User Rating: 8.3 | SpellForce: The Order of Dawn PC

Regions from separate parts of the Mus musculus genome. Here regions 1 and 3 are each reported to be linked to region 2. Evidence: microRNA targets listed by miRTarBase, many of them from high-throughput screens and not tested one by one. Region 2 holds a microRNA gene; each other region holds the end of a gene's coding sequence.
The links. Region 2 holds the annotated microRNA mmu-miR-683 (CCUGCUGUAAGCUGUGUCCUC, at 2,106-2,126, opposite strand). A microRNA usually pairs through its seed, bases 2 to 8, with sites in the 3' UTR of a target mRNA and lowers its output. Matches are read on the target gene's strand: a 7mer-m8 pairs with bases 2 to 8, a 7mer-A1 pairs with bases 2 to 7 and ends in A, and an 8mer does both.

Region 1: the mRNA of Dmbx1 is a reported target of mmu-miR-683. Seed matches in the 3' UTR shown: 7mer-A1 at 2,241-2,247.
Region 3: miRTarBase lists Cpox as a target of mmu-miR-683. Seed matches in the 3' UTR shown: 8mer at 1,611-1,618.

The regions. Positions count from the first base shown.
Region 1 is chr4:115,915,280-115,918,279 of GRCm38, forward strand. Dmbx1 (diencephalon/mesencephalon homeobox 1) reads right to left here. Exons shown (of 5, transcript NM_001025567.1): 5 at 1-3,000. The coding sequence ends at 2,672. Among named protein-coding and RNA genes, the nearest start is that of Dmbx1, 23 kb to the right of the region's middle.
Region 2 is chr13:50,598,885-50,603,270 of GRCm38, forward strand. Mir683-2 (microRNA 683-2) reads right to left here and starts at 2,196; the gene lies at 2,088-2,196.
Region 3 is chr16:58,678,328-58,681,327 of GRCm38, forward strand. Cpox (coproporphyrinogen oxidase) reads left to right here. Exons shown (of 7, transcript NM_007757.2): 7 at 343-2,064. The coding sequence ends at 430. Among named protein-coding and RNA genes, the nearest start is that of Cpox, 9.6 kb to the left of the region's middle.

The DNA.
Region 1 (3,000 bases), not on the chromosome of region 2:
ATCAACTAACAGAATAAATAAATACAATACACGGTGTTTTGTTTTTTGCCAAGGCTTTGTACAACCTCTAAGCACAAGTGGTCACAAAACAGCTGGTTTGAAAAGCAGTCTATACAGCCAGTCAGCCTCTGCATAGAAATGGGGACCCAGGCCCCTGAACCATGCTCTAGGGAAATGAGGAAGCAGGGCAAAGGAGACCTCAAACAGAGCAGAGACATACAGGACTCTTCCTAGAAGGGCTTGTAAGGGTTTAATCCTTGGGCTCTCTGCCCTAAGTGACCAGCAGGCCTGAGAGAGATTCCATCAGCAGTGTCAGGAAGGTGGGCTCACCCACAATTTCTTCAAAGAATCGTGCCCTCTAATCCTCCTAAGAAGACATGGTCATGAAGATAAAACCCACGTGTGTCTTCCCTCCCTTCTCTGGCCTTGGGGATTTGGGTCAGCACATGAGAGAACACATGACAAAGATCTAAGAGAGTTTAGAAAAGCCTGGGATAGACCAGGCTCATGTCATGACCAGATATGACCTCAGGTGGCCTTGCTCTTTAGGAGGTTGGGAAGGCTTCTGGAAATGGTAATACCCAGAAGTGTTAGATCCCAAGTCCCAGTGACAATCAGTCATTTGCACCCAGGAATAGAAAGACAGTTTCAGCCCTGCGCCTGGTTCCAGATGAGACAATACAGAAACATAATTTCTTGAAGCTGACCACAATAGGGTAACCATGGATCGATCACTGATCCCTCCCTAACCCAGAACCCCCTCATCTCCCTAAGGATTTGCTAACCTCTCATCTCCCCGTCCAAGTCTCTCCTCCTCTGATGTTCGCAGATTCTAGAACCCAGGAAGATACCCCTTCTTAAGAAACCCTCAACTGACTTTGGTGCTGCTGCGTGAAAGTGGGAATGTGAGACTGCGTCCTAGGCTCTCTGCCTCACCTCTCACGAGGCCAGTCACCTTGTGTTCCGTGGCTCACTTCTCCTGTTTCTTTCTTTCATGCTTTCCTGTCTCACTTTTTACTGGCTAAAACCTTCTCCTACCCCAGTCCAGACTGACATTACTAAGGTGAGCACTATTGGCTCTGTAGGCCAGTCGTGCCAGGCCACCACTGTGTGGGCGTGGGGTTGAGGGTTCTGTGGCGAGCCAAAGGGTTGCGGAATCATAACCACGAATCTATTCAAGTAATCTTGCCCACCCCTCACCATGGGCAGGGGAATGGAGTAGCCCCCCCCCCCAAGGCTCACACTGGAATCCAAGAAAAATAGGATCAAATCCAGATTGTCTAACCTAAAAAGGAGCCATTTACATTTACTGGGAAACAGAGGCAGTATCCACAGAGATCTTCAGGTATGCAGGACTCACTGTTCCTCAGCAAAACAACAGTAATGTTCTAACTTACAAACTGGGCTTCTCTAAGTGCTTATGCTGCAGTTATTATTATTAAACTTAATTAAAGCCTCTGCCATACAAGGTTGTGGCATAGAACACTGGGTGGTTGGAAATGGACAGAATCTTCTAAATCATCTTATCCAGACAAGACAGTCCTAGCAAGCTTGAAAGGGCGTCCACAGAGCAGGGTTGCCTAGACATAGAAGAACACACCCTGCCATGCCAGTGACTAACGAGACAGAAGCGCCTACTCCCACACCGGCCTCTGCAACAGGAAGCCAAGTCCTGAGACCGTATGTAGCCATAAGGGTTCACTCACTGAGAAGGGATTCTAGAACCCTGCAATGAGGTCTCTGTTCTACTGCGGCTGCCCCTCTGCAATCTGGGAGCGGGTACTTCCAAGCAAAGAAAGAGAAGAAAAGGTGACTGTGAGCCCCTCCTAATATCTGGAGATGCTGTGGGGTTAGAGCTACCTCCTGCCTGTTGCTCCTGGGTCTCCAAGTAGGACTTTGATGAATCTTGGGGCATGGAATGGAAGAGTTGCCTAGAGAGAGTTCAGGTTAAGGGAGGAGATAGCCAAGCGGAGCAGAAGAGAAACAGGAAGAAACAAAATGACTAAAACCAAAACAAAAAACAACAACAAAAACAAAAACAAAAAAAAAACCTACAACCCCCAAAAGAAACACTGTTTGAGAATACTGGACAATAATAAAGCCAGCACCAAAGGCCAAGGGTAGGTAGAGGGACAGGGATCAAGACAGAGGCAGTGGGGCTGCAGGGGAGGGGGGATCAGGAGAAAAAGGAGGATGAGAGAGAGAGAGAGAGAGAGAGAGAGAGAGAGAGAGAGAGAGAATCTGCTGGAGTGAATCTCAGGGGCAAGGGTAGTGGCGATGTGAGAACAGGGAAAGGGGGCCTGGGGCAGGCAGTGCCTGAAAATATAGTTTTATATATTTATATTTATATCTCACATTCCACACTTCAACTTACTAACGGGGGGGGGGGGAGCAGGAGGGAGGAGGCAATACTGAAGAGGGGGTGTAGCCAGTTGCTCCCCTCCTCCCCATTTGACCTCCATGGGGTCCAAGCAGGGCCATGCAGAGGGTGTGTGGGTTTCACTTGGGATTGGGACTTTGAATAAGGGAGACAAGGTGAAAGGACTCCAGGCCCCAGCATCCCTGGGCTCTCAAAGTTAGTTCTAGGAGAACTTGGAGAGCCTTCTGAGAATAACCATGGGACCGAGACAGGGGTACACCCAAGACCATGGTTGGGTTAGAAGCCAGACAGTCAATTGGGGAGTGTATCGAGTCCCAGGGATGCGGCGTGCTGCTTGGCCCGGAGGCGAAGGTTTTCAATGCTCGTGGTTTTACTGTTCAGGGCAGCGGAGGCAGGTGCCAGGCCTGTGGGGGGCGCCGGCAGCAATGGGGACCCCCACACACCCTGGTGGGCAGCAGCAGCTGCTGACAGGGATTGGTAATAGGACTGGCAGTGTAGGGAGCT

Let's begin by saying that I really, really liked this game. Having played both Dungeon Siege and Warcraft 3, the blurb that this game blends these two games is pretty accurate. There is the typical RTS array of gathering resources, with each of the six races needing access to slightly different sets of them. A nice touch is that some races need resources only another race produces, such as the Elves need for iron used to summon some of their higher level units. The races themselves are pretty standard, divided equally into Light (Men, Elves, and Dwarfs) and Dark (Orc, Troll, and Dark Elf) races. Some units seem drawn straight from Warcraft, such as the Orc drummer, but others like the Elf Ice mage seem original. There's a strange thing with the elves though, as the Dark Elves are all male and the (Light) Elves are all female. You'll be limited to a maximum of 80 regular units, but this is more than enough for the scale of the maps. Buildings are fairly standard for RTS, such as the three stages in development being based on three levels of headquarters and the various buildings that will support either other buildings, or are needed to get better units (both in general availability and in upgrades). Rush gamers, who like to pump out many troops quickly might be in for a surprise, as the units are summoned rather than created in the regular ways and your avatar has only a limited amount of summoning power. Although this will regenerate with time, I've been stuck with waiting for more workers to appear due to my avatar being low on summoning power several times in various scenarios. Zooming in on your lead character, a (summoned) Rune Warrior that has been set free, will move the game to RPG perspective, with the camera hovering over the avatar's shoulder. Your character can be carefully tweaked with character points and skill points (gained per level and some 30+ levels to be made in the campaign). Of course, you will always have too few points to spent, so you'll have to focus on certain skills and characteristics. These in turn restrict the weapons and/or spells you can use. Apart from summoning regular units, you can also summon up to five heroes, whom you can equip with the spoils you find in various places. These heroes are fixed in skill and level, but you'll be finding more powerful rune stones, to summon more powerful heroes as the game progresses. Together with these heroes (who are not available in all scenarios) you can form a kind of adventuring party. So what is the game about? Well, as I said before you are a Rune Warrior, summoned by a mage to help save the world from it's current trouble. The game is set in a world shattered by a major magical conflict, breaking up the land in small islands. This is probably the best explanation I've ever seen to keep players on a single map. Various transport stones and portals connect the islands, allowing travel. From the start of the game you are running after people and things. First running after the mage who summoned you, then after an artifact needed to turn the tides of war. The story runs pretty smooth, if a touch linear, with plenty of side quests to keep you busy. As you progress in from one scenario to the next and in levels, you will face more powerful enemies, and occasionally need to go back to maps you've visited before, most often to the City of Greyfell, which is more or less your home base. And eventually you will reach the final scenario...and the game will be over. Of course, nothing is going to stop you from starting a new avatar, with different skills (as I've done once already now), or getting the expansion (which I hope to do soon). Technically the game is visually stunning, especially in the Third Person Perspective. Sounds are nice, with lots of background noises, although some of the voice acting is pretty bad. There are some strange translation errors, where characters are referred to in German on screen and in English in the sub-titles, but overall the story runs nicely and cleanly. The game does tend to be resource intensive, and on my computer occasionally requires me to reboot as the sounds and the screen become all jittery after an hour or so of play in a troop intense game. In summary, Spellforce is a great game that should keep you pleasantly occupied for hours, or if, like me, you play only a few hours per week, it's going to keep you busy for a couple months. I'm definitely going to by the expansion.